Each month will focus on a unique topic. Participants will receive one hour of continuing education credit, as well as practical and easy-to-implement tools for dealing with burnout in health care.

    Resources and the recording of the January webinar, Prevalence & Severity of Burnout: Workforce Resilience as Care Quality, are available online.

     The next monthly webinar, Enhancing Resilience: The Science and Practice of Gratitude, will occur on February 12 and will demonstrate a simple, enjoyable and effective tool for improving well-being by cultivating gratitude. Learn more and register.

  • 11 Jan 2019 12:40 PM | Deleted user

    The Wisconsin Medical Society 2019 Annual Meeting is April 5-7 at Monona Terrace Community and Convention Center in Madison.

    2019 Key Dates:

    • Feb. 1—Deadline for Society members to submit resolutions for consideration by the HOD (To learn more about resolutions, click here.)
    • Feb. 15—Virtual reference committees open online
    • Feb. 18 to March 22—District and specialty caucus meetings (Click here* for details.)
    • March 5—Deadline to make room reservations at Hilton Madison.
    • March 23—Reference Committees held at Society headquarters in Madison and via webinar.
    • March 28—Reference Committee reports provided to delegates, alternate delegates and Society officers.
    • April 4, 6 p.m.—Board of Director’s meeting at Society headquarters, Madison.
    • April 5 – 6—Conference: From Asthma to Zika: A Physician’s Guide to Summer, Monona Terrace, Madison
    • April 5, 5 p.m.—Foundation Annual Dinner and Silent Auction
    • April 6, 6:30 p.m.—President’s Inauguration and Awards Ceremony
    • April 7—House of Delegates

    For more details about the 2019 Annual Meeting, click here. (Requires member login. You will be redirected to the login page first.)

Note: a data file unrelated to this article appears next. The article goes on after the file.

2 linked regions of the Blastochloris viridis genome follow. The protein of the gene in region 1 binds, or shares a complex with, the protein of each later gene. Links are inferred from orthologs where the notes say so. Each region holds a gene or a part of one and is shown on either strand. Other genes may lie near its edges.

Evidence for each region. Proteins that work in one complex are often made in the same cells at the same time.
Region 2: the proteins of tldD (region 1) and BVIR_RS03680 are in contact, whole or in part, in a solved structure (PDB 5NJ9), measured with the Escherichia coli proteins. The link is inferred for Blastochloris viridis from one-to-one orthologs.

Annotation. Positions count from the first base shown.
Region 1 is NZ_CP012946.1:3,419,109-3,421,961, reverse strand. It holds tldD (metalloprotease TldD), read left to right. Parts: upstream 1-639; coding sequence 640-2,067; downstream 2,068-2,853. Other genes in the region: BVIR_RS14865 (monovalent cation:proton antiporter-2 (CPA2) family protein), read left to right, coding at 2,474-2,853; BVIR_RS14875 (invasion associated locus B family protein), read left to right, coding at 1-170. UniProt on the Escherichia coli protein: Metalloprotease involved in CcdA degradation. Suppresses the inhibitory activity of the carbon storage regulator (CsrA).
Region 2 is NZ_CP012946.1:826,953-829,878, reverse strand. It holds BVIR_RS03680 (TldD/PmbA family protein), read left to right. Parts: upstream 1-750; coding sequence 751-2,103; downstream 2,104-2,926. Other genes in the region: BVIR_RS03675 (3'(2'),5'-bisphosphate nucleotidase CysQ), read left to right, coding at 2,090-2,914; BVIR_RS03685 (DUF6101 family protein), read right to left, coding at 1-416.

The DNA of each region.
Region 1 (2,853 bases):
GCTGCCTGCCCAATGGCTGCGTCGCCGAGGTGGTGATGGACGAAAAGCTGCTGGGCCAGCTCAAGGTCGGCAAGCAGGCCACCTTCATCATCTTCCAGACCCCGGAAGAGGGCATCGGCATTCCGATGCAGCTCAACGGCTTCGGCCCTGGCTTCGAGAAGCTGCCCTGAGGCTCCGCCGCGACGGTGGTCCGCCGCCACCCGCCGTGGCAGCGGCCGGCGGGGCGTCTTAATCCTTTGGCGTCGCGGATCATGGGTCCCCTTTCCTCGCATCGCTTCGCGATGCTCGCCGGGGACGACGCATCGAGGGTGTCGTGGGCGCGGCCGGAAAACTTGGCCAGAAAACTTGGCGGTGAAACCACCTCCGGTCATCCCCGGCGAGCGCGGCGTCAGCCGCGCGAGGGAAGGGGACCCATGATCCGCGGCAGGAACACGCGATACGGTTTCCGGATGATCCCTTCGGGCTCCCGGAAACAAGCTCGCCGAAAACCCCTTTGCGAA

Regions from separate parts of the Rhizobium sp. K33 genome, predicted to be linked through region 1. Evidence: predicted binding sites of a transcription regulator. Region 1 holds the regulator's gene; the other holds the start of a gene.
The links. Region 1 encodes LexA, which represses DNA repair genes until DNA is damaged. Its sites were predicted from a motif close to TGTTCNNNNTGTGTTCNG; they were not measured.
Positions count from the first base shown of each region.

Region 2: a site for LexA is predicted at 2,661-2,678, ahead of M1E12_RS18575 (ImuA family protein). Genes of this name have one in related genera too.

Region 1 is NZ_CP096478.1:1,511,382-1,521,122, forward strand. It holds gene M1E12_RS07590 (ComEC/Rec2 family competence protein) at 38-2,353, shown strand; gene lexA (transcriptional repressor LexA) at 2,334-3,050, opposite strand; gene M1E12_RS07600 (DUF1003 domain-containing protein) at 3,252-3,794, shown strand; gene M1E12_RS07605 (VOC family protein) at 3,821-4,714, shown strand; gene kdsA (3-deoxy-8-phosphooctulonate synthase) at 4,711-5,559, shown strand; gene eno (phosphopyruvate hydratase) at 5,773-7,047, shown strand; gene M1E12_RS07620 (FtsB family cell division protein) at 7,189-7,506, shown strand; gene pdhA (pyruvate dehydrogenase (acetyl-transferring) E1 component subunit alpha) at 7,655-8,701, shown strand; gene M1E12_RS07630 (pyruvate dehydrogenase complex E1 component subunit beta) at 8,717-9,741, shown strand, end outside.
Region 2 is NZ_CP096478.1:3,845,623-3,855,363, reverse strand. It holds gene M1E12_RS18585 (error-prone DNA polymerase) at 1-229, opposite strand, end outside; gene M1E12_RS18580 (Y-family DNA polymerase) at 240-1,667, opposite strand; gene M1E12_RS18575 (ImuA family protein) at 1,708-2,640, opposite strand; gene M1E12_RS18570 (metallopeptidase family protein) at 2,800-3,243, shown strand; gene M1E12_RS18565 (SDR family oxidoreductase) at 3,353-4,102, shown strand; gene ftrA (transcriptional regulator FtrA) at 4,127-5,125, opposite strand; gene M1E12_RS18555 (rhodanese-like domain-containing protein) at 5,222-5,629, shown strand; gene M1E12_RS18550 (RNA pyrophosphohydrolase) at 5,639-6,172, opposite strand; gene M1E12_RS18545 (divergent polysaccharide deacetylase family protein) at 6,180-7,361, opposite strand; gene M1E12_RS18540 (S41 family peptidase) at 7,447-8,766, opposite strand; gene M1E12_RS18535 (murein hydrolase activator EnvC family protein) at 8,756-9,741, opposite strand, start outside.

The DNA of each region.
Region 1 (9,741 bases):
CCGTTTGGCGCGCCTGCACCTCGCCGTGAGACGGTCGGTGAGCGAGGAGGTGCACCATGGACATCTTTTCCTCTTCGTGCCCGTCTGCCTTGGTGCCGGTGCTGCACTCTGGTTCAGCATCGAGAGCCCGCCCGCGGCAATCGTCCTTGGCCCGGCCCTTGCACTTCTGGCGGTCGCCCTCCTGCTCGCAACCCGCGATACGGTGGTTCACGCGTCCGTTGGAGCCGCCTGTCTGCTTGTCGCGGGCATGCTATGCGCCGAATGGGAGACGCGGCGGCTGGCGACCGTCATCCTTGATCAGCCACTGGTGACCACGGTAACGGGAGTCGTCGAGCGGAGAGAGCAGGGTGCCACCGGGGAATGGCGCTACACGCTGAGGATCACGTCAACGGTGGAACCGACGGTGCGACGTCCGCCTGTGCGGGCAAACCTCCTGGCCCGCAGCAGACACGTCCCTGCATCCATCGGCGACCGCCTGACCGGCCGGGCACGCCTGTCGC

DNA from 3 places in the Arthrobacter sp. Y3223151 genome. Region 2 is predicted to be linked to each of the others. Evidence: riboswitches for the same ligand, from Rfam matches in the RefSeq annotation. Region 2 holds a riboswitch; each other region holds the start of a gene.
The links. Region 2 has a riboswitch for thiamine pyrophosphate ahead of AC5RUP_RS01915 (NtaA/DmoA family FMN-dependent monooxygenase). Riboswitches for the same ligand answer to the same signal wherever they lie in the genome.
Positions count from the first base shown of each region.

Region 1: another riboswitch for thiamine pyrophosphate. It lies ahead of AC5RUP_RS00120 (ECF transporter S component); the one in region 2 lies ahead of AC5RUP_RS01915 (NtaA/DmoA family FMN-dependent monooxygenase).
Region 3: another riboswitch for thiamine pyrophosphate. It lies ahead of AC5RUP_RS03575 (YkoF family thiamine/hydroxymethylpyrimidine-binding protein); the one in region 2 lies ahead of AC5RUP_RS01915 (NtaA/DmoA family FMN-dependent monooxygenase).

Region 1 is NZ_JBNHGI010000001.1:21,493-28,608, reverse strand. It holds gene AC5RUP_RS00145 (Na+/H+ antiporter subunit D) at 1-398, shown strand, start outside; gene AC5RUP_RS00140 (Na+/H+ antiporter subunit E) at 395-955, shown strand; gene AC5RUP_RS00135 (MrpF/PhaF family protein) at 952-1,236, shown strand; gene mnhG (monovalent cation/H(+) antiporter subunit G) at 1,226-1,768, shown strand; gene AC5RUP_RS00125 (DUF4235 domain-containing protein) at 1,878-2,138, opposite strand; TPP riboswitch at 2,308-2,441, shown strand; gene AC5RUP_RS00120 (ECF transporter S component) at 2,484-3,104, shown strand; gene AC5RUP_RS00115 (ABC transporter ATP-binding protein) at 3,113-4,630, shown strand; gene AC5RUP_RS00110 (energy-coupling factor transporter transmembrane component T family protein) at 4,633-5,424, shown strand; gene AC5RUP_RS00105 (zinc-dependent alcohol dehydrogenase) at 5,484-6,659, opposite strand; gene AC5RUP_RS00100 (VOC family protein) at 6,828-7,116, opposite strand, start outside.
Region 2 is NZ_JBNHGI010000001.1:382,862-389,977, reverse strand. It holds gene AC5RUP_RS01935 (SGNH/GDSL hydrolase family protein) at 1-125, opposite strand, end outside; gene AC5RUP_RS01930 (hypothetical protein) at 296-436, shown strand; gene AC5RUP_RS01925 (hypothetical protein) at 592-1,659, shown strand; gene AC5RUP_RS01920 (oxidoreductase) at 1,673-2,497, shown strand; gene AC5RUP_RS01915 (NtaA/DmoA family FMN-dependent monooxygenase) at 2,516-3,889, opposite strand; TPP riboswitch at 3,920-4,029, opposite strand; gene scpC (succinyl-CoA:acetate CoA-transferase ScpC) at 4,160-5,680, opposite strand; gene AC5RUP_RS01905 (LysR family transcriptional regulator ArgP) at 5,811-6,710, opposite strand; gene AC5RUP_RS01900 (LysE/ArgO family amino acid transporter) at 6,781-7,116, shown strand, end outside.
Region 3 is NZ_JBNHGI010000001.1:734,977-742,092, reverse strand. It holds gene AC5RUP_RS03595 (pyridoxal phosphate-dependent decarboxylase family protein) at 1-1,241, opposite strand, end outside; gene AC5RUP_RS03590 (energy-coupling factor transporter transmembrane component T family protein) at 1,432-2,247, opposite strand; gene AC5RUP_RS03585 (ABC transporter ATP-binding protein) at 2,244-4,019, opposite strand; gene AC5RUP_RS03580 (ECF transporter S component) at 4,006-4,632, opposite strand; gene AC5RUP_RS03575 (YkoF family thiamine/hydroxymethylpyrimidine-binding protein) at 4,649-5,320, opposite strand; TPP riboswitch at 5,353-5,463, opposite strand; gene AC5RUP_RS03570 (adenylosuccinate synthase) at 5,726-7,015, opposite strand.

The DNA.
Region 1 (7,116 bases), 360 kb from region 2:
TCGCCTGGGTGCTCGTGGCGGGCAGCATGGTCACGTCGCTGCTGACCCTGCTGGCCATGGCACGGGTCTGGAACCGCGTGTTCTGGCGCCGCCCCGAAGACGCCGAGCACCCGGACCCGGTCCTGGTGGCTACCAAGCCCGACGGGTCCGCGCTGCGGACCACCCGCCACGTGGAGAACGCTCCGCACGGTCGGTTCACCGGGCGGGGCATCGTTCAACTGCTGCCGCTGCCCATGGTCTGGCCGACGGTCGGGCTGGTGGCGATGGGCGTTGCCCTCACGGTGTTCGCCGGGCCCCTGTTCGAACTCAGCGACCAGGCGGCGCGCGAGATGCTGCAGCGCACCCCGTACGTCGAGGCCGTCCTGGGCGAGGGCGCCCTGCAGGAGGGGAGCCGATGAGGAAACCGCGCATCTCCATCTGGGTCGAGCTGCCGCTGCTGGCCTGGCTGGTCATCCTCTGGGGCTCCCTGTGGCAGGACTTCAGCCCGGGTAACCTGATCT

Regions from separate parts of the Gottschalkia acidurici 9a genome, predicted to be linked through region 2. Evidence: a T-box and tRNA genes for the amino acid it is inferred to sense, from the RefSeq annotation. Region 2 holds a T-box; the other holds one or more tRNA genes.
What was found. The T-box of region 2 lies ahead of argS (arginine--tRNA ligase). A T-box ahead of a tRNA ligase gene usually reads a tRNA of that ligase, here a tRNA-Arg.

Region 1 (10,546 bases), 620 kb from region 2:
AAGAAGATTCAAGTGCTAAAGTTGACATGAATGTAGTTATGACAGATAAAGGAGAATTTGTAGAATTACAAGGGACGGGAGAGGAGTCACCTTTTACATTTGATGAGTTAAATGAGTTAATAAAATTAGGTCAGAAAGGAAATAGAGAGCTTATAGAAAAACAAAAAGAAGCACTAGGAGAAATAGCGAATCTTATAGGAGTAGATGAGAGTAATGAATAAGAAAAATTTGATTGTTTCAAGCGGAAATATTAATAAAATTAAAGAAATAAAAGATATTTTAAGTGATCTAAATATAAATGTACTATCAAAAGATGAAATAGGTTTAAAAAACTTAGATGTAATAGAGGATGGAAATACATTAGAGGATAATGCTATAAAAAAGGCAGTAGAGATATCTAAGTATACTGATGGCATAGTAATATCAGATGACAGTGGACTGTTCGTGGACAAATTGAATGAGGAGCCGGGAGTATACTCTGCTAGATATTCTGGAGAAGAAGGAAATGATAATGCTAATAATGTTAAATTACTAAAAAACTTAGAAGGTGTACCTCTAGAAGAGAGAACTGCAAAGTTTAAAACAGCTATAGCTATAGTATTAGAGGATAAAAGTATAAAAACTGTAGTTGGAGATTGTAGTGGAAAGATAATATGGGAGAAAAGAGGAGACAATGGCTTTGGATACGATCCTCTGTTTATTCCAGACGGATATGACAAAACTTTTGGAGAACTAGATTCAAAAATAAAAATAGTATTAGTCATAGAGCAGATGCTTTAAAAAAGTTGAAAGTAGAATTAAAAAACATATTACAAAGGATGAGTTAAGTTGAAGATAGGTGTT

• 8 Jan 2019 4:43 PM | Deleted user

    The Wisconsin Medical Society’s House of Delegates (HOD) will convene Sunday, April 7, as part of the Society’s 2019 Annual Meeting at the Monona Terrace Convention Center in Madison. Society members may submit for HOD consideration resolutions to help shape Society policy on important medical issues. The deadline is 4:30 p.m., Friday, Feb. 1.

    More information about the resolution process and guidelines is available in this article. Resolutions will be debated prior to the HOD via district caucus meetings, which are being scheduled now. Dates and locations will be posted on the Society’s website as they become available. In addition to the district caucuses, members will be able to weigh in on resolutions through virtual references committees, which will be accessible online beginning Feb. 15, and during reference committees, which are being held at Society headquarters in Madison Saturday, March 23, beginning at 9 a.m. Members also will be able to participate via webinar.

    Resolutions received after the Feb. 1 deadline will be considered “late resolutions,” unless it is presented by the Board of Directors, the Speaker, Vice Speaker, constitutional officer or by a council or committee of the Society or the HOD. All “late resolutions” will be forwarded to the Rules Committee for review. The Rules Committee will make recommendations to the HOD regarding the acceptance of any “late resolutions” at the April 7 opening session.

    Submit resolutions for the 2019 House of Delegates to CEO Bud Chumbley, MD, Wisconsin Medical Society, PO Box 1109, Madison, WI 53701 or via email to Noreen Krueger.